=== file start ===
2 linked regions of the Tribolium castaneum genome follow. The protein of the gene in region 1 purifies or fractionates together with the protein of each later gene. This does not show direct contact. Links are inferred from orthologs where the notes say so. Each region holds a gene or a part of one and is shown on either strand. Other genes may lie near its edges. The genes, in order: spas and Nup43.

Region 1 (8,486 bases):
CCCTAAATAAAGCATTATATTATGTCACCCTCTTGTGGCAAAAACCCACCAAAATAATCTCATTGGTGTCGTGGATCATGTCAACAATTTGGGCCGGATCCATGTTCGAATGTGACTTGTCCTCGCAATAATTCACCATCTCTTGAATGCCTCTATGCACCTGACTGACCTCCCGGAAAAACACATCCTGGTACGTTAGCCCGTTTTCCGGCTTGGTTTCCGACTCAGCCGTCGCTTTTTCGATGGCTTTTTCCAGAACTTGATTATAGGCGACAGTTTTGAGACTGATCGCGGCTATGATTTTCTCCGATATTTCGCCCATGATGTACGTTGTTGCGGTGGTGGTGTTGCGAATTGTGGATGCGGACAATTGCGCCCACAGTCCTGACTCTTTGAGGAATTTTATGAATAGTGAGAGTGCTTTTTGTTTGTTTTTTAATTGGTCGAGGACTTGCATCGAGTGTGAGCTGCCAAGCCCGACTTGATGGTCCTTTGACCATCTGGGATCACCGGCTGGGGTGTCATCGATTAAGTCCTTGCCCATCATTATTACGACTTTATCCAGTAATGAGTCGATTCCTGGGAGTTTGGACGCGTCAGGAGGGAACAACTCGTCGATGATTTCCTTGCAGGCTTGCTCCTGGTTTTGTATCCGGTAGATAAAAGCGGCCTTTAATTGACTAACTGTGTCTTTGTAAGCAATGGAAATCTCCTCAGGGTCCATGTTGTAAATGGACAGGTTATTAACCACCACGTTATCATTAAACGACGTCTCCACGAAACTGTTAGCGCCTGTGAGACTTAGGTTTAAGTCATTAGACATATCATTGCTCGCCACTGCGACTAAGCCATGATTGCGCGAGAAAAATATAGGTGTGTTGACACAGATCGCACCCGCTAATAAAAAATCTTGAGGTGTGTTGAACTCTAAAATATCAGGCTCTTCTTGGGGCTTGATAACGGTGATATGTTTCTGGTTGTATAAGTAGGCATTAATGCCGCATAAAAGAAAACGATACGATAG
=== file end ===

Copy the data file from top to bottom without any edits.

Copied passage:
2 linked regions of the Tribolium castaneum genome follow. The protein of the gene in region 1 purifies or fractionates together with the protein of each later gene. This does not show direct contact. Links are inferred from orthologs where the notes say so. Each region holds a gene or a part of one and is shown on either strand. Other genes may lie near its edges. The genes, in order: spas and Nup43.

Region 1 (8,486 bases):
CCCTAAATAAAGCATTATATTATGTCACCCTCTTGTGGCAAAAACCCACCAAAATAATCTCATTGGTGTCGTGGATCATGTCAACAATTTGGGCCGGATCCATGTTCGAATGTGACTTGTCCTCGCAATAATTCACCATCTCTTGAATGCCTCTATGCACCTGACTGACCTCCCGGAAAAACACATCCTGGTACGTTAGCCCGTTTTCCGGCTTGGTTTCCGACTCAGCCGTCGCTTTTTCGATGGCTTTTTCCAGAACTTGATTATAGGCGACAGTTTTGAGACTGATCGCGGCTATGATTTTCTCCGATATTTCGCCCATGATGTACGTTGTTGCGGTGGTGGTGTTGCGAATTGTGGATGCGGACAATTGCGCCCACAGTCCTGACTCTTTGAGGAATTTTATGAATAGTGAGAGTGCTTTTTGTTTGTTTTTTAATTGGTCGAGGACTTGCATCGAGTGTGAGCTGCCAAGCCCGACTTGATGGTCCTTTGACCATCTGGGATCACCGGCTGGGGTGTCATCGATTAAGTCCTTGCCCATCATTATTACGACTTTATCCAGTAATGAGTCGATTCCTGGGAGTTTGGACGCGTCAGGAGGGAACAACTCGTCGATGATTTCCTTGCAGGCTTGCTCCTGGTTTTGTATCCGGTAGATAAAAGCGGCCTTTAATTGACTAACTGTGTCTTTGTAAGCAATGGAAATCTCCTCAGGGTCCATGTTGTAAATGGACAGGTTATTAACCACCACGTTATCATTAAACGACGTCTCCACGAAACTGTTAGCGCCTGTGAGACTTAGGTTTAAGTCATTAGACATATCATTGCTCGCCACTGCGACTAAGCCATGATTGCGCGAGAAAAATATAGGTGTGTTGACACAGATCGCACCCGCTAATAAAAAATCTTGAGGTGTGTTGAACTCTAAAATATCAGGCTCTTCTTGGGGCTTGATAACGGTGATATGTTTCTGGTTGTATAAGTAGGCATTAATGCCGCATAAAAGAAAACGATACGATAG